Sharing food with your dog under the table is a long time habit from childhood which can make your best friend fat! Since most commercial dog treats are loaded with fat and sugar they don’t really make the best substitute for table scraps… so let’s stick to the low fat end of the table for now and see what else can be used. (Make sure you read the commercial dog jerky recall post so you dont make your dog sick.)
Good Ingredients for Dog Treats
- Dried chicken strips.
- A shocker: baby carrots. It comes with a dogs love for chewing and what better than an orange stick all juicy and sweet!
- Banana: great for muscle and blood vessel function as well as for regulating the acidity of body fluids and much more.
- Rutabaga (boiled and mashed).
- Sweet potato (boil, mash and add a bit of good oil)
- Flaxseeds: Whether grounded or as an oil add it to the dogs food to increase the nutrient density of any meal. (Store in refrigerator to maintain freshness)
- Non-fat yogurt: great way to disguise medicine!
- Salmon: full of Omega-3 (it’s good for both of you so share it together!)
- Nori: dried edible seaweed that can be found in the Asian food items isle.
- Blueberries either fresh or frozen. Slow introduction in small quantities is particularly essential here since blueberry “trots” are most unpleasant (and you’re the one who will be cleaning up!).
- Swiss chard: It is best maintained by blanching (not boiling) the leaves and stalks to mush. This sweetens the leaves and frees up some of the oxalates, which can bind minerals. Optional: use the water in which the chard was blanched too to “lap up” any leeched nutrients.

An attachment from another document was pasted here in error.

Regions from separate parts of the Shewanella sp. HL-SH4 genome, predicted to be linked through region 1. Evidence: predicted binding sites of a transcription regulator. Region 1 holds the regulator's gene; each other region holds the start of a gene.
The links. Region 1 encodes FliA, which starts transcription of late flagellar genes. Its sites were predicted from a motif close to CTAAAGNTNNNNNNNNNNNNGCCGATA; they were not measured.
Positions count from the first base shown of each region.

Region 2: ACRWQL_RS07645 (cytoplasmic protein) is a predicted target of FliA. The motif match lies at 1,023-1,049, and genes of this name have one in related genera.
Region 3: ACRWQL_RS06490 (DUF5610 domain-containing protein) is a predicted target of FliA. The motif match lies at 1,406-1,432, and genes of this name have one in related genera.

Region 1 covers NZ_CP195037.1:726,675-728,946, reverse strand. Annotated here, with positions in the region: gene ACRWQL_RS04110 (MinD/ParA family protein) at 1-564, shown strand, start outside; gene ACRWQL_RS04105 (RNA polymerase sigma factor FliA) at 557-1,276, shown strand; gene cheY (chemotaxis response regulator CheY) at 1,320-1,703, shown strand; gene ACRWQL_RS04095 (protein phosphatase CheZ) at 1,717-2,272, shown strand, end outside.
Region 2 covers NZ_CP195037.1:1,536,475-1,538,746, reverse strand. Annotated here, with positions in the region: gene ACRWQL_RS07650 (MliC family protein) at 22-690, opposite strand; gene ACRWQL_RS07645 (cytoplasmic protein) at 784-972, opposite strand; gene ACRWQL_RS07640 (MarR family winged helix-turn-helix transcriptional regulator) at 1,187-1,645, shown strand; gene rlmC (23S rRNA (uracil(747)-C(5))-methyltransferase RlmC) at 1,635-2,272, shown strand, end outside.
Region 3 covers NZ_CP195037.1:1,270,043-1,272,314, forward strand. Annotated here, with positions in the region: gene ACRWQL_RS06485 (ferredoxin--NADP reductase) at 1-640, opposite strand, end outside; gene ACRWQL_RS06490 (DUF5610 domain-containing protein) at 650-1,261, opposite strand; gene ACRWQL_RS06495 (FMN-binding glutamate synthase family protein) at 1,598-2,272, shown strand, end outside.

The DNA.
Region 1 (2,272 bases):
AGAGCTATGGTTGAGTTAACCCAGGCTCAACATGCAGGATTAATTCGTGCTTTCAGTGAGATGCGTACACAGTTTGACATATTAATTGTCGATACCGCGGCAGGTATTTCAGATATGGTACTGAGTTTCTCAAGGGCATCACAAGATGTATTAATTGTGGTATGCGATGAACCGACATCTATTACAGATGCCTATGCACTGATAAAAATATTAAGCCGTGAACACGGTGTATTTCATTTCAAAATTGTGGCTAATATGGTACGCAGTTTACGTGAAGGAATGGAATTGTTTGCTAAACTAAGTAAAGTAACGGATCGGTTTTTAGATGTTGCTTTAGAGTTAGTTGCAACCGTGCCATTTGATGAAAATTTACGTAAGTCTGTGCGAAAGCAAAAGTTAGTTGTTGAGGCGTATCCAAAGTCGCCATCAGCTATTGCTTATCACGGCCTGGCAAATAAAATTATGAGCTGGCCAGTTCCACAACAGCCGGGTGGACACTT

Dangers to Dogs!
Common human and household foods that are toxic to dogs:
- Onion and garlic
- Grapes and raisins
- Macadamia nuts
- Green tomatoes and the tomato plant itself because of the tomatine they contain. As the tomato ripens and turns red the tomatine disappears so the tomato becomes safe for the dog to eat.
Nothing beats home cooking! A few favorite recipes’ use Dog Treat Mix since it has no wheat, no soy, no added sugar, no artificial sweeteners, no hydrogenated fats and no preservatives. But feel free to try something else instead!
Preheat oven as indicated in the flavor chart. Spray cooking pan with non-stick spray.
**Oven times are appropriate as individual ovens will vary.
For even browning – turn treats over after 25 to 30 minutes.
One thing to remember for your dog if you do decide on store bought treats is their overall caloric intake. A general recommendation is that treats should not make up more than 15% to 20% of the pet’s total diet. In other words don’t give them too many and if it looks like junk food it most likely is junk food!
Cesar the dog whisperer has some good recipes you can follow.